I have been trying to set a conda environment for all users since I don’t want to use base environment.
from the admin terminal in TLJH I created a env,
conda create --name myenv
source activate myenv
The environment gets activates only in the tljh admin terminal till I am in terminal. However I want to set this env as a default env for all the users (not admins) so that when they open TLJH, they have this “myenv” as their default env for notebook, terminal and everything.
export PATH=/home/jupyter-admin/.conda/envs/myenv/bin from linux terminal as well as tljh admin terminal, but as soon as I exit that, it reverts back to the default
I tried setting default environment in tljh-config file using linux terminal as well tljh terminal but didn’t work by following:
tljh-config set user_environment myenv
I am new to TLJH and don’t know much about handling its configurations.
Your help is appreciated.
The user environment is already separate from the system position environment:
Can you clarify why you want to create an environment for all users that’s not the existing environment for all users? Note that the base ‘user’ environment is just for users, and you have control of it. It’s not used for anything else, so I’m not sure what an additional env would solve, if it’s going to be used in the same way. You can add/edit packages as you like in the user env with pip, conda, etc.
Thank you for reply @minrk and @manics,
I am using TLJH for a small team (3 to 5 people), where an admin will make some scripts and share it with the users.
The scripts that will be developed by the admin, will require various functions and packages. Since the scripts might require add or edit of the packages with time depending on the development timeline, therefore there is required an environment as a backup so that if anything breaks, admin can replace the broken environment with a copy of the backup environment.
The users will work on the scripts having the environment provided by the admin. However the users might bring in new things in the scripts which may require add or edit of the packages by them in their environment. If any user breaks/screws their environment, the admin should be able to replace it with a copy of the backup environment for the rescue.
If anything breaks during script development, admin has a backup environment which admin can bring in for rescue. If anything breaks when user is working on the scripts or adding/editing packages, the admin can replace their broken environment with a copy of the backup environment that is working fine for the admin provided scripts.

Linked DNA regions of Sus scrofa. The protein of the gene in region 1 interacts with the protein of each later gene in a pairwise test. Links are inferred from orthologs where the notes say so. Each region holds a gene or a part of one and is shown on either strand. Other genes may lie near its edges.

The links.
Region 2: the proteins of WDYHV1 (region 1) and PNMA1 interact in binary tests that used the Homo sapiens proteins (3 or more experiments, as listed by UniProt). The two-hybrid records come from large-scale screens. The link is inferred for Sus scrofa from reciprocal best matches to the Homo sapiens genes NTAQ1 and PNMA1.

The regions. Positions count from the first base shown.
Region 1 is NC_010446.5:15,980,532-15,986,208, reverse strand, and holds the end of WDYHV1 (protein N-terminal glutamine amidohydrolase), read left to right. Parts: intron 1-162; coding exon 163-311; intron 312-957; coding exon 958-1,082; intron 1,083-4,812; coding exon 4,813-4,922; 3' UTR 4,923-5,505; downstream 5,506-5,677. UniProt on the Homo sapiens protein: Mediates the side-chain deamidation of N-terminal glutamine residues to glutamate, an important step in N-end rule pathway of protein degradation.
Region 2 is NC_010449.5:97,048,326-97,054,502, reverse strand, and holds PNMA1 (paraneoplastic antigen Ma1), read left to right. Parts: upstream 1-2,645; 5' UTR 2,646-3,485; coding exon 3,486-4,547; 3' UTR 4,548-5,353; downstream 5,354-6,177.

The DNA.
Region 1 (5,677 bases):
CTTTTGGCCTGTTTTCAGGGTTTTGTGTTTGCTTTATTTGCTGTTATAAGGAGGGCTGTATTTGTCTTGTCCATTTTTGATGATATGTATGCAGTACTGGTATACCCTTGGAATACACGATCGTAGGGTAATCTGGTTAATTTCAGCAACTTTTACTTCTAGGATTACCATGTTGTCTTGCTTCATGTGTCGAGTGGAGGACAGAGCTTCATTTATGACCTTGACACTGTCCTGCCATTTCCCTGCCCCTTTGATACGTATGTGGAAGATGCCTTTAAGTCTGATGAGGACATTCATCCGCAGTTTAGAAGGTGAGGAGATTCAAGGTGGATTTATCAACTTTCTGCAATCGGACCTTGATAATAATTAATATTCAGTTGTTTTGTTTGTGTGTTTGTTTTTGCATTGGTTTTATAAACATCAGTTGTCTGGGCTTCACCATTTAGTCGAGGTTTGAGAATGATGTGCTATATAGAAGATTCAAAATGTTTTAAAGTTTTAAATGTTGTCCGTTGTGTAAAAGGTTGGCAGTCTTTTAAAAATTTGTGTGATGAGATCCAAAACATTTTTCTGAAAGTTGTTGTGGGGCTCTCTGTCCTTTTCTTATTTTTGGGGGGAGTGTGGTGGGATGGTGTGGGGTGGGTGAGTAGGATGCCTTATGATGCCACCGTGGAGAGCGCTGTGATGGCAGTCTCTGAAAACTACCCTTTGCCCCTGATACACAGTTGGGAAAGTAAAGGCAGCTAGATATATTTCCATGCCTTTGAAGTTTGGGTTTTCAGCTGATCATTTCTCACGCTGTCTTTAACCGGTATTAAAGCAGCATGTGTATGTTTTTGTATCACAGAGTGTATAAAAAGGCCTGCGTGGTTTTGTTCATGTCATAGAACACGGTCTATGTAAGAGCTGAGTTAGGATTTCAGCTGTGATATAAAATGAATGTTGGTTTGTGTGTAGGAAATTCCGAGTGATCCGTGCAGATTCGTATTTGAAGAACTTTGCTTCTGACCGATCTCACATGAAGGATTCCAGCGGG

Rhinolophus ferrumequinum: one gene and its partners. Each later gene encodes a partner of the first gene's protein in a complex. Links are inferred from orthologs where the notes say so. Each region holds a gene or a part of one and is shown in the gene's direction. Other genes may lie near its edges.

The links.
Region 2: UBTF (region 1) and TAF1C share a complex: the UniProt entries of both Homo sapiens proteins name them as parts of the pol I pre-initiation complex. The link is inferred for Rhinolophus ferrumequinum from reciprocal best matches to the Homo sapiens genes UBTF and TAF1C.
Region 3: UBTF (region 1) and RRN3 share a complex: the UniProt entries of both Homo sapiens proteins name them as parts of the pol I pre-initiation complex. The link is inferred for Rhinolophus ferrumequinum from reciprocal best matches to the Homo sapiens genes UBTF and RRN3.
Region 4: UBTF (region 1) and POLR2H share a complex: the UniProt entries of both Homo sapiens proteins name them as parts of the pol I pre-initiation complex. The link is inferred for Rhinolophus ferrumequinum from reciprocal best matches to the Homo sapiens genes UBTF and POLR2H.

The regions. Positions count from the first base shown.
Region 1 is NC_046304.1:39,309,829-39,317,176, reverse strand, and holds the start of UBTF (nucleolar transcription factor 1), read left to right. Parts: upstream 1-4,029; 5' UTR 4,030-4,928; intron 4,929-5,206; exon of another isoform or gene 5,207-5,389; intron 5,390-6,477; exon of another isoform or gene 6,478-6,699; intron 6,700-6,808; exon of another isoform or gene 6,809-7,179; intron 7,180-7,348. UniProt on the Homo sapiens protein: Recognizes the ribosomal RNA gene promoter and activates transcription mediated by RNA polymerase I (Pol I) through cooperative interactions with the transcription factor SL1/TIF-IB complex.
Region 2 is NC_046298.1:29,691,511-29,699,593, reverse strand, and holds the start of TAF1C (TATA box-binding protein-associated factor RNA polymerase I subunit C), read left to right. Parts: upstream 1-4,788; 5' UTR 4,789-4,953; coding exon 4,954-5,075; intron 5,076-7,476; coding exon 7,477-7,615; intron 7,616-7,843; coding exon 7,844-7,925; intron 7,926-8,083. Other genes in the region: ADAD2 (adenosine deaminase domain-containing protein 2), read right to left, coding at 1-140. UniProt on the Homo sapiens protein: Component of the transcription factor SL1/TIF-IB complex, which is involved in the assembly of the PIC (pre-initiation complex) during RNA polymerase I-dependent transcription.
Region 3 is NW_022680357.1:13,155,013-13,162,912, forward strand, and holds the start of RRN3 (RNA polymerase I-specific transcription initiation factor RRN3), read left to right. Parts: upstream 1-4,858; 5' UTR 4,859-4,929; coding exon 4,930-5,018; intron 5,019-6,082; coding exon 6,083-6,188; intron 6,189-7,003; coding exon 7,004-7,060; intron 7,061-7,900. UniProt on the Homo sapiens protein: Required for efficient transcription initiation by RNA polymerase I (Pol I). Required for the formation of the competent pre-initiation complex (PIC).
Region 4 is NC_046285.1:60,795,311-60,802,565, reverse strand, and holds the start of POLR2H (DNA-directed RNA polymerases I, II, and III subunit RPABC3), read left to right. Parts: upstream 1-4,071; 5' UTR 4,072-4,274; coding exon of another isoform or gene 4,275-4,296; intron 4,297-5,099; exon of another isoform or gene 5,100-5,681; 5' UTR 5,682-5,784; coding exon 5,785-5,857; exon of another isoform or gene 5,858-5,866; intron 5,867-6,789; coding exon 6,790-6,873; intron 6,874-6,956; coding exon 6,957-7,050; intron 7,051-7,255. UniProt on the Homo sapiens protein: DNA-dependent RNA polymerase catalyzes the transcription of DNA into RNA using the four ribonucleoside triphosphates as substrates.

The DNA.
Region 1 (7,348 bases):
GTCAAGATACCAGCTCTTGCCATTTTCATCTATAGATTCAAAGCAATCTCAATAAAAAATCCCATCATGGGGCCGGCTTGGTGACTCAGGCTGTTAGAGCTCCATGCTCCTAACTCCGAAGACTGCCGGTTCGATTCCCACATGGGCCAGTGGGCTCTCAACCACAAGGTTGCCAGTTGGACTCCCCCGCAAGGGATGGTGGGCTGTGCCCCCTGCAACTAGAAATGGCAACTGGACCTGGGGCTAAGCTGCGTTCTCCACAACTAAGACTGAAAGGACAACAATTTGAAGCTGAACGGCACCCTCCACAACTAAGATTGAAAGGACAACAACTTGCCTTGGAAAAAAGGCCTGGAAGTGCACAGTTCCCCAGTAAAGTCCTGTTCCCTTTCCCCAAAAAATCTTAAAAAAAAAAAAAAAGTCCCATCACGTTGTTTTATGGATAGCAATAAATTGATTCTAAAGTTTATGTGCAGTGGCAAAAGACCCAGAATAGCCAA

Admin has the flexibility of changing the environment anytime whenever needed with a copy of the backup environment.
I know admin has control over the user’s env by adding/editing packages in user’s env but that will require more troubleshooting or analysis that which package and which version caused the breakage. Whereas, if there is a backup environment that can simply be brought in and everything is working back again.
I hope my issue/requirement is understandable.
This is a bit outside tljh’s target use, since it expects a single admin-controlled environment for all users, and if you want user-controlled packages, that usually means separate environments for each user. Is that what you have in mind? Managing environments for each user that is:
- upgradeable by the user
- manageable by the admin (e.g. system upgrades)
is quite a challenge.
The most common solution to this is something like containers (DockerSpawner), where the admin controls the initial environment (the image), but users may install additional packages (permissions within the image). This satisfies 2-3 above, but user package installations are not persisted across sessions. This adds tedium for users (reinstall packages on server start) in exchange for a much more manageable situation for the admin (knows state of all packages at each server start time, and users can’t have a long history of modifications to keep track of for debugging).
If you’re talking about ‘rescue’ of the shared /opt/tljh/user environment, having a ‘spec’ rather than an environment might be the easiest solution. Then you can discard and recreate the user environment with
conda env create.
If you do choose to have an additional ‘live’ env so you don’t have to change much, then what I’d do is environment activation in a startup script, as described here. Then you can create as many envs as you want, and activate the right one during startup.